Weekly Business Report: Nexon’s Internal Restructuring, Ninja’s Leaving Twitch, and More

MMOGames Business Weekly Report is back to take a look at mobile gamer preferences for free to play games in China, the latest news from Nexon, Ninja leaving Twitch, and a few other topics relevant to the business side of making online games.


Automaton Games Shuts Down

Mavericks: Proving Grounds

Automaton Games, the folks who were behind the unreleased 1,000 man Battle Royale Mavericks: Proving Grounds, has shut down and in the process the game has died. In the announcement on their website, they cited a lack of funding as the reason for their sudden closure. Thankfully Improbable, the makers of SpatialOS, have said they will be trying to find places for Automaton employees in their company. Mavericks: Proving Grounds is actually the second SpatialOS game to meet its end in recent months leaving some to speculate that SpatialOS falling out with Unity earlier this year may have played a role. If that’s true, this might only be the beginning of SpatialOS related sunsets. MMOGames staff will be watching and will continue to bring updates in our weekly business report.


Source: MMOGames


Chinese Consumer Preferences

According to recently released research, over half of Chinese consumers prefer free to play or ad monetized games over premium titles. In fact, the research found that 61% of people prefer non-premium games. 85% reported they spend money on mobile games with 3% spending more than $50 (¥330) a month. In contrast, the average spending is just $5.80 a month. Those interviewed between the ages of 26 and 30 had the highest average spending at $10 a month.

The research also showed there is a high level of brand loyalty. 92% of respondents said they stick with a game for more than a week and 87% say they’ve played fewer than 5 different games in the previous month.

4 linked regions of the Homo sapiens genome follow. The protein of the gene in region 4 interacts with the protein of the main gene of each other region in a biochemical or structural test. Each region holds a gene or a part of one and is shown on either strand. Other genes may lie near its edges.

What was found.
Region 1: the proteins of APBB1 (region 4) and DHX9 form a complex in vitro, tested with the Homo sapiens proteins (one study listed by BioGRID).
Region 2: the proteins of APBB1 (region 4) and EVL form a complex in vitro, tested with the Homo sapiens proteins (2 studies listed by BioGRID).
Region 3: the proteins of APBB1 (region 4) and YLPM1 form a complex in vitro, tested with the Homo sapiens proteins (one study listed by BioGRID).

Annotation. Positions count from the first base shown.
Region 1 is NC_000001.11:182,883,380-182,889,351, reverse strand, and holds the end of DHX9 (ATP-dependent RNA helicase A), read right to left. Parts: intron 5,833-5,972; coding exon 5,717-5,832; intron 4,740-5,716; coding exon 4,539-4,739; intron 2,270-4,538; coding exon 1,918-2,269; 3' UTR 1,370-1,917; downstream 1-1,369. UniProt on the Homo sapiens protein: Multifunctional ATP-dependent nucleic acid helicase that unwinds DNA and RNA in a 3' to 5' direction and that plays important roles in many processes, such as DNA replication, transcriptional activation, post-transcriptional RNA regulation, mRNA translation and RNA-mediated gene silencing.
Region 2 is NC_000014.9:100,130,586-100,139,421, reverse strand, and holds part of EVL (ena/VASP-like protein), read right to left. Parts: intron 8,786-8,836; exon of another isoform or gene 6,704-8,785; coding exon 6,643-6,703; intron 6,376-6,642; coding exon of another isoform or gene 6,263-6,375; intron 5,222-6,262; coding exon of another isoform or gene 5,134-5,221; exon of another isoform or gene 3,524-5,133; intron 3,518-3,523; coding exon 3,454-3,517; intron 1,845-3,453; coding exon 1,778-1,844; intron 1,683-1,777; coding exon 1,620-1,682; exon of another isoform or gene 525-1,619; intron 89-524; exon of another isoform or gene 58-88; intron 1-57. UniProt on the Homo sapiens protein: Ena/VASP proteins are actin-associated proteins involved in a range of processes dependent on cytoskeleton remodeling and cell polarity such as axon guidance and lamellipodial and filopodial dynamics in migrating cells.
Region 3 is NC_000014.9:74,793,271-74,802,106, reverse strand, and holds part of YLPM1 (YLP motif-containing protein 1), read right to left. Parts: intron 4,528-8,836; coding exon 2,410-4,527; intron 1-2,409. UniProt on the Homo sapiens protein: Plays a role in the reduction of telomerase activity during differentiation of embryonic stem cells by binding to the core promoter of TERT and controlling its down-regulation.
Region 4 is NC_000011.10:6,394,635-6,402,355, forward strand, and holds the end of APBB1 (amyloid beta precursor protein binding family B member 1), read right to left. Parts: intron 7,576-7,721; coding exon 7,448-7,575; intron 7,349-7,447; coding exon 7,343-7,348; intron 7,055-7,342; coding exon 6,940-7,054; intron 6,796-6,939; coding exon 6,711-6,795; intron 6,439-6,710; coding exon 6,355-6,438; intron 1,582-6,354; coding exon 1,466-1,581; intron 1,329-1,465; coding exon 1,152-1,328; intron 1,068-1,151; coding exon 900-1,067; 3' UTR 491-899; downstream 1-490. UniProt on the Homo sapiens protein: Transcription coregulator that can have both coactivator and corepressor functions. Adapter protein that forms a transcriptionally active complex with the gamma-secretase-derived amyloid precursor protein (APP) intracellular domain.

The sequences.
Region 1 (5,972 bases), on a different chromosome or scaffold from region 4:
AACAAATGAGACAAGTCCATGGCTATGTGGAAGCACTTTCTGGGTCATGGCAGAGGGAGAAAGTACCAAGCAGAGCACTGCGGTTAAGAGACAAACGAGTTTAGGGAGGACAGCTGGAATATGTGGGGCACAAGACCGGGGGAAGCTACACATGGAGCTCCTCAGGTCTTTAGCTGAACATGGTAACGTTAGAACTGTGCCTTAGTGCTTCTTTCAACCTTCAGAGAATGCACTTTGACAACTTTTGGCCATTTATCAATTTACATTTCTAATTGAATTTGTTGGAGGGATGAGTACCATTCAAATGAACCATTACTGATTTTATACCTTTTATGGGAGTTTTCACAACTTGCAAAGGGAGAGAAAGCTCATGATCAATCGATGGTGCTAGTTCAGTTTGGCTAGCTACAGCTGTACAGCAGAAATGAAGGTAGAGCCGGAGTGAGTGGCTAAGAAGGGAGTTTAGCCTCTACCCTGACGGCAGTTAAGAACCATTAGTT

One challenge that developers face is how well divided the market’s stores are. In China, 30% of the market is using the App Store, 29% are using Tencent’s MyApp, and 26% use the Huawei app store. In the West we really only have Google Play or the App Store for mobile games.

It would be really interesting to see this same research completed in a few different Western countries to see how our views differ. I would personally much prefer to pay for a game or even pay a subscription for a game over being nickel and dimed to death by an in-game shop.


Source: Games Industry


Nexon Internal Merger Incoming

The last few months have been a wild ride for Nexon. First, their founder and CEO was putting the family’s stake in the business up for sale, worth between 9 to 11 billion dollars. After months of speculation that everyone from Disney to EA were interested in buying, it seems Kim Jung-ju may have simply decided not to sell. Of course, I’m sure a decision like that wasn’t made lightly. Following the release of this rumor, Nexon’s stock dropped resulting in a loss of up to 5%. Now we know that Nexon is reorganizing and merging their two core business units. No jobs are going to be lost in this internal restructuring, but the company is looking at getting rid of projects with low commercial value. They also hope that the restructuring will improve the company’s operating profits and increase its stock value. News of this restructuring started out as a rumor but was quickly confirmed by Nexon. It is set to take place sometime in August.